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Old 07-01-2012, 06:07 AM   #1
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Okay to ride a bike under high voltage lines?


Can somebody please put an answer in language simple enough for a middle school kid? (I might be able to understand myself then as well!) I don't even know him, but he spoke of his short cut riding his bike to school. He says that unless he touches the towers or lines that he is safe. Isn't there is something about induced current in nearby metal objects and/or arcing that he should know about?

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Old 07-01-2012, 07:02 AM   #2
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Okay to ride a bike under high voltage lines?


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Can somebody please put an answer in language simple enough for a middle school kid? (I might be able to understand myself then as well!) I don't even know him, but he spoke of his short cut riding his bike to school. He says that unless he touches the towers or lines that he is safe. Isn't there is something about induced current in nearby metal objects and/or arcing that he should know about?
Riding/walking under HT's is fine. Touching the tower itself won't hurt you either--if it did, there would be massive fences with razor wire around them.

Touching the lines on the other hand... well unless he's a bird that can land safely on only one conductor, I think it's probably not safe.

At work I have a window at my desk (yes, I'm clearly very important) and it faces out toward a set of HT's (Ok, so I'm not as important as the guys on the other side who have a view of the front of the building where the girls like to sun themselves after lunch)... I see dozens of people walking and riding their bikes directly under the path of HT's... so far no one is dead or injured.

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Old 07-01-2012, 08:43 AM   #3
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Okay to ride a bike under high voltage lines?


Thanks, I feel better. I guess the stuff I used to live behind with high fences and big signs from which emitted various buzzing, whizzing and crackly sounds was something a bit different from a "tower". I mean I could FEEL this place from my back room once in a while.

But I'm pretty sure it dodn't affecccc my braan...briann...brnpt...head.
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Old 07-01-2012, 09:17 AM   #4
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Okay to ride a bike under high voltage lines?


Did you ask if he is hopping a fence to take this route? If not, then there's probably no problem.
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Old 07-01-2012, 09:22 AM   #5
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Okay to ride a bike under high voltage lines?


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Thanks, I feel better. I guess the stuff I used to live behind with high fences and big signs from which emitted various buzzing, whizzing and crackly sounds was something a bit different from a "tower". I mean I could FEEL this place from my back room once in a while.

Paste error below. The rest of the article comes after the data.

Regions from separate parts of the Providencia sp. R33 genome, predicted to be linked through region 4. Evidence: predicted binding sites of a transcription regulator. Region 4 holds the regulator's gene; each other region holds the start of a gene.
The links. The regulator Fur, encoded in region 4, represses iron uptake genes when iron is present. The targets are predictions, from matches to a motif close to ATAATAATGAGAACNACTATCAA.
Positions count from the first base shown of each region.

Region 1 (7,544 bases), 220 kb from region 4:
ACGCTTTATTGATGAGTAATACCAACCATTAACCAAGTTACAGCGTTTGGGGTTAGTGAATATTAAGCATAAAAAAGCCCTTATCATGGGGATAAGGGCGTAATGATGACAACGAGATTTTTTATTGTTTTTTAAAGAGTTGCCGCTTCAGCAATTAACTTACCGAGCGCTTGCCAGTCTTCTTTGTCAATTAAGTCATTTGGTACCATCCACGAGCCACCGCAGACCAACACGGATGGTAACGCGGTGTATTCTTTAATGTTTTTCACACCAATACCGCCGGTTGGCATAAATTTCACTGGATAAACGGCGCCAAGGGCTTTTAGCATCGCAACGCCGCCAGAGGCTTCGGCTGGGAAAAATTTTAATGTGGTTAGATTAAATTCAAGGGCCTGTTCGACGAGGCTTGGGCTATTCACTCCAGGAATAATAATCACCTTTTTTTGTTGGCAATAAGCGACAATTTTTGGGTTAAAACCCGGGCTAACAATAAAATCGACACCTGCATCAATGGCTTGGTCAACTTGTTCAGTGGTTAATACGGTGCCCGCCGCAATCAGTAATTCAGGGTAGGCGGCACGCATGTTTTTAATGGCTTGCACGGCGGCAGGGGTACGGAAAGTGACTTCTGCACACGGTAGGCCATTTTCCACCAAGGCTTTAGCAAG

But I'm pretty sure it dodn't affecccc my braan...briann...brnpt...head.
I have plans for a tin hat I can sell you....real cheap....$99.95...but you have to supply your own tin foil.....

Actually, that buzzing and cracking your hearing is normal....the buzzing is the wire just oscilating at the 60Hz freq....when they are long enough...they do that....the cracking is just simple arching caused by dust on the insulators....all you need is one good rain to wash off the dust and it will get quiet.

If you go out at night when it's real dark, you can sometimes see the sparks at the insulators....

As much as the fear monger lawyers have tried to blame HT power lines for a slew of medical problems, they have not.

You will actually be subjected to more static electricity in your house walking on carpet than being around HT power lines....

Here in California, you will find a majority of Nursery's under the power lines.....plants come out normal....all the people working there are normal....but they do seem to have some really large bugs....
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Old 07-01-2012, 09:43 AM   #6
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Okay to ride a bike under high voltage lines?


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Can somebody please put an answer in language simple enough for a middle school kid? (I might be able to understand myself then as well!) I don't even know him, but he spoke of his short cut riding his bike to school. He says that unless he touches the towers or lines that he is safe. Isn't there is something about induced current in nearby metal objects and/or arcing that he should know about?
Depending on the voltage on the line and the humidity of the air, it is possible for the electromagnetic fields in the vicinity of the power lines to make hair, particularly the fine hair on arms or legs, feel funny.

Under some conditions a fluorescent tube will light up without being connected to anything.

Yes, voltage can be induced in metal objects. Nearby metal fences may need special treatment, sometimes including wiring the fence to ground rods spaced every 100 feet or so, to guard against electric shock to someone touching the fence.

Current flows, possibly through someone's body, because of a voltage difference between different objects (and/or the ground) a person is touching. Wiring the fence (the towers are already so wired) to ground rods eliminates the voltage difference between the fence and the ground near that ground rod.